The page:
Will your social media policy stand up to Fair Work Australia?

Over the last couple of weeks the outcomes of two recent cases brought before Fair Work Australia (FWA) has demonstrated the impact of well written and articulated social media policy verses an inadequate or absent one. Remember – you do not have to be using social media within the organisation nor are your non computer based employees exempt. We live in a land of smartphones.

There are a considerable number of corporate social media policies available online – Google cites over 84 million of them. While these provide a great base to begin the development of your own organisational policy, it is not enough to ensure that they will adequately deliver the outcomes you are intending them to deliver. These policies must be reworked in order to adequately reflect your organisation’s supporting policies and use of social media within the organisation as well as being aligned to any legal developments in case law or legislation.

Some of these elements will include:

  • Expectations around connecting and communicating with colleagues on social networks (especially in subordinate relationships).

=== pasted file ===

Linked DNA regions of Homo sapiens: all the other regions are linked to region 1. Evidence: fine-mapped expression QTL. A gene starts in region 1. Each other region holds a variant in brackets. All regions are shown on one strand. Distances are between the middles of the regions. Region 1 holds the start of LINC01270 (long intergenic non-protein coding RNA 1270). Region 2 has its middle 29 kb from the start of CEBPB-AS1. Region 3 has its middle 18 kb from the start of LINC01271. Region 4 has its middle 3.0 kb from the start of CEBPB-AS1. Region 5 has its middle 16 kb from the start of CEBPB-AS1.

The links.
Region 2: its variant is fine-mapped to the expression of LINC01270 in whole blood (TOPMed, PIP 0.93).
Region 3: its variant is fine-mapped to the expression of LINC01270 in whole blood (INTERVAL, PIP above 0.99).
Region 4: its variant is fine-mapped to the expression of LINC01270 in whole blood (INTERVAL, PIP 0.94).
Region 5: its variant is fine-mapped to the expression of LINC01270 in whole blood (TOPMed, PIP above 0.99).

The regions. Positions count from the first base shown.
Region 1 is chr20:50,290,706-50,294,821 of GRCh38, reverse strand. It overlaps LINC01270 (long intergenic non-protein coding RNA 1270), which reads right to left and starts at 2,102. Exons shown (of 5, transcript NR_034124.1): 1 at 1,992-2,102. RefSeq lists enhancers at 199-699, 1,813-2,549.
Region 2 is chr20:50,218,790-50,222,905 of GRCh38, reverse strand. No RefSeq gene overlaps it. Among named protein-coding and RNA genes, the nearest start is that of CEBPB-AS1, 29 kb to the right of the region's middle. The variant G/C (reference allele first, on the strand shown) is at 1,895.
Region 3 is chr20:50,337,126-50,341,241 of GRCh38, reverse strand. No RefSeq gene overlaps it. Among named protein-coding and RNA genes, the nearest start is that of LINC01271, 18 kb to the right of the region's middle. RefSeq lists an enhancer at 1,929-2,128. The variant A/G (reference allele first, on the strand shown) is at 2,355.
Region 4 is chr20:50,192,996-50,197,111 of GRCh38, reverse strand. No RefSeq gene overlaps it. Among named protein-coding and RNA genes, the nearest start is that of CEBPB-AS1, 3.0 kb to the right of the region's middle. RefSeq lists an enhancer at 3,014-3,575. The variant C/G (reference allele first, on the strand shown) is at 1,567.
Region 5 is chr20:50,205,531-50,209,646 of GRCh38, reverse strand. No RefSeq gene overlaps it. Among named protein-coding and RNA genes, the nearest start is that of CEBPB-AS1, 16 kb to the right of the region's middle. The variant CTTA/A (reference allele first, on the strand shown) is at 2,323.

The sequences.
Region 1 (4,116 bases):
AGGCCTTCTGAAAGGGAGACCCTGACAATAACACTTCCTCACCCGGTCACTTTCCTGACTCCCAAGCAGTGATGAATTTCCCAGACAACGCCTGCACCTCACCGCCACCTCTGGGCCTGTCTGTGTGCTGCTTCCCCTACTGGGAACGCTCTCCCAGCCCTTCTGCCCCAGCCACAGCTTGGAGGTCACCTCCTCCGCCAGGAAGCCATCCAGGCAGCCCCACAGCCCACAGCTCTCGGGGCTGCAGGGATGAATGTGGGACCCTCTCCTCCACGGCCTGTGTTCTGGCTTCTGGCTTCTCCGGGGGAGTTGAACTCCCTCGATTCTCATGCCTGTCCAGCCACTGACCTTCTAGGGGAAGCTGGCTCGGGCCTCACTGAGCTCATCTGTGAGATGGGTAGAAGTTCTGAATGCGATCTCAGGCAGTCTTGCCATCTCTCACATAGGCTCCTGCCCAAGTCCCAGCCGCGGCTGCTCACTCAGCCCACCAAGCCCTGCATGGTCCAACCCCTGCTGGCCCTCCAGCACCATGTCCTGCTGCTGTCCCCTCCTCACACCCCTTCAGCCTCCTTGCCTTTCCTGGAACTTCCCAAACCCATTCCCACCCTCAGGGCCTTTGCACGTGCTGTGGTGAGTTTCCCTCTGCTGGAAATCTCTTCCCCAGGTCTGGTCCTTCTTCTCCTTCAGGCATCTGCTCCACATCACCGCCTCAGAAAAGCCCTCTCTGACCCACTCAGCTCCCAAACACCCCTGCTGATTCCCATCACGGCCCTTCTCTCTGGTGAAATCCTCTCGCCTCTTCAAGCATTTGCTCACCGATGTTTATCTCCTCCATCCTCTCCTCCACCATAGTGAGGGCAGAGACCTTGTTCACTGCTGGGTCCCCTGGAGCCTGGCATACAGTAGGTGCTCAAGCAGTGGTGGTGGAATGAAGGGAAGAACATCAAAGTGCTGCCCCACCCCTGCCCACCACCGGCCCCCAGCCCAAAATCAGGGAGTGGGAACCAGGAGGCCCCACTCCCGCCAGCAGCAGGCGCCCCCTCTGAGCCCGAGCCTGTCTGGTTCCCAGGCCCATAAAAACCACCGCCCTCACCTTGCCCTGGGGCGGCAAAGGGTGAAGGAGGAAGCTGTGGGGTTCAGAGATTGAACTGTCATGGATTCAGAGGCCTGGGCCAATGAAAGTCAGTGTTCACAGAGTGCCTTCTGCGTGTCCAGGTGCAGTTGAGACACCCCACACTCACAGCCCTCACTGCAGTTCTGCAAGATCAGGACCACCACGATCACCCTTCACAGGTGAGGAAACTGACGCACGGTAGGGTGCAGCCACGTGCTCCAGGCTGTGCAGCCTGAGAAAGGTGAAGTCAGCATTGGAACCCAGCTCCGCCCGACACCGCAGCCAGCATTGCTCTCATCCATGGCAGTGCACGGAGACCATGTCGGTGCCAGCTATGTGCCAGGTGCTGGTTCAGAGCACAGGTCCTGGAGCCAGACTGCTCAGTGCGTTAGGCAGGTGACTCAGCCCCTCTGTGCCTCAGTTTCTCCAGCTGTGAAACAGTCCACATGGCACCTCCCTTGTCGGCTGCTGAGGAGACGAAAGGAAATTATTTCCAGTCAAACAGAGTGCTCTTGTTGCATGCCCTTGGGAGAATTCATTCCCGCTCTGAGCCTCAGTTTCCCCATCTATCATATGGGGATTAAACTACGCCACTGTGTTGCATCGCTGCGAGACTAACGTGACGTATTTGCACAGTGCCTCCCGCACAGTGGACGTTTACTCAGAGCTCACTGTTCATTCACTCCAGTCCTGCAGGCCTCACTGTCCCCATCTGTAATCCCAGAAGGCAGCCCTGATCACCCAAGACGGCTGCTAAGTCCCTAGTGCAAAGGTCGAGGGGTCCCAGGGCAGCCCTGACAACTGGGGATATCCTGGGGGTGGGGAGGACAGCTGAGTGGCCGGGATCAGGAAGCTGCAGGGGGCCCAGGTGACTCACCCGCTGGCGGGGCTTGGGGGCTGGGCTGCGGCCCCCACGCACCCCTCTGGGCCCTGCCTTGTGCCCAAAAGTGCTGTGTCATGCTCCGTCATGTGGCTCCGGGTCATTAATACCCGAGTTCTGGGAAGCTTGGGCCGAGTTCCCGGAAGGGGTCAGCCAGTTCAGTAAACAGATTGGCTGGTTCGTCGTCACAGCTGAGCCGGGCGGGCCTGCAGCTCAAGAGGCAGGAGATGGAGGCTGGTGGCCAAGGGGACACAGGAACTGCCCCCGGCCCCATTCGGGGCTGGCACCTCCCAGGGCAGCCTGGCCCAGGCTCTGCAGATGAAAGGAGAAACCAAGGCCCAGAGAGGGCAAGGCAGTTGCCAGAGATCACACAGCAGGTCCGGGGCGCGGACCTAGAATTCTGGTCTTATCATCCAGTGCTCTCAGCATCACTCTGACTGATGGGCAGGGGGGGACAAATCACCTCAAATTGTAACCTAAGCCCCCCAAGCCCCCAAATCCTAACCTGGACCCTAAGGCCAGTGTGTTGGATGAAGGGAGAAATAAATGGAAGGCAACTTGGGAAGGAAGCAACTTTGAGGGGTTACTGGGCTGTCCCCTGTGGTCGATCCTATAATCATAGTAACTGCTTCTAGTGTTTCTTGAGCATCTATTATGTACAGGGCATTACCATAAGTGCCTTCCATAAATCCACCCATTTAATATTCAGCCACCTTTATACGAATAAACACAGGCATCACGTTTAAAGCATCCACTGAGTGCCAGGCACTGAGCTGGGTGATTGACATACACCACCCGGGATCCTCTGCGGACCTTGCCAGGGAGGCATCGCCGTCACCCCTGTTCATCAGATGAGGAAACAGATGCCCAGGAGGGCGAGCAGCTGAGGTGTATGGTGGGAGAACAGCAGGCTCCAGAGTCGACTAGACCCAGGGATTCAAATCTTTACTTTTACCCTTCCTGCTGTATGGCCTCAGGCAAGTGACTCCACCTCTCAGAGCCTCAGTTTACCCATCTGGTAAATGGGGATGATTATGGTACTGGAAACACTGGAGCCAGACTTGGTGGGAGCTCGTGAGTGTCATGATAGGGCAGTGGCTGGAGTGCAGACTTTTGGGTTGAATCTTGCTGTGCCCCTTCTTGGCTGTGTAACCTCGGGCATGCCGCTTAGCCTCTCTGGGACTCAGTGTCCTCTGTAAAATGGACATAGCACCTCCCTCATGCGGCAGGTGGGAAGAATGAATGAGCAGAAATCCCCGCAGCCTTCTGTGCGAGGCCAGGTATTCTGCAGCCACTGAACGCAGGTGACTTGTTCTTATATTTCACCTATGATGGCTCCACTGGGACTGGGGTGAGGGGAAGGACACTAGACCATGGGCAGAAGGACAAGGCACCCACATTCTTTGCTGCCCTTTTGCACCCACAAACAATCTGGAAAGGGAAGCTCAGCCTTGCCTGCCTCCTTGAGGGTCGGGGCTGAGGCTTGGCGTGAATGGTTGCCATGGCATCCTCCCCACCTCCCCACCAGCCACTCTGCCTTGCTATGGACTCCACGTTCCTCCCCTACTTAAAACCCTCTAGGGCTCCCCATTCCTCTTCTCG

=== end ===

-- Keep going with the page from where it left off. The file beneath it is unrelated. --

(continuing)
• Guidelines around the use of confidential information.
  • Advice around the creation of organisational social network profiles for corporate use.
  • Appropriate use of social media within office hours
  • Social media and its implications to bullying, sexual harassment and discrimination policies.

Further coverage on recent FWA decisions can be found here and here.

Important also is the organisation’s obligation to articulate these policies to staff. This great video from the Victorian Department of Justice shows one way this can be achieved.

Social media policies have become increasingly a part of an organisation’s policy toolkit. Now, the recent FWA outcomes illustrate how they can make or break an organisation’s ability to manage misappropriate use of social media.

Ellis Jones offer a range of customised employee workshops to equip your team to manage your organisation online. They leave understanding the opportunities, aware of organisational (and personal) risk and focused on the way social media can deliver measurable business outcomes.

Image credit: apricum.netFlickr Creative Commons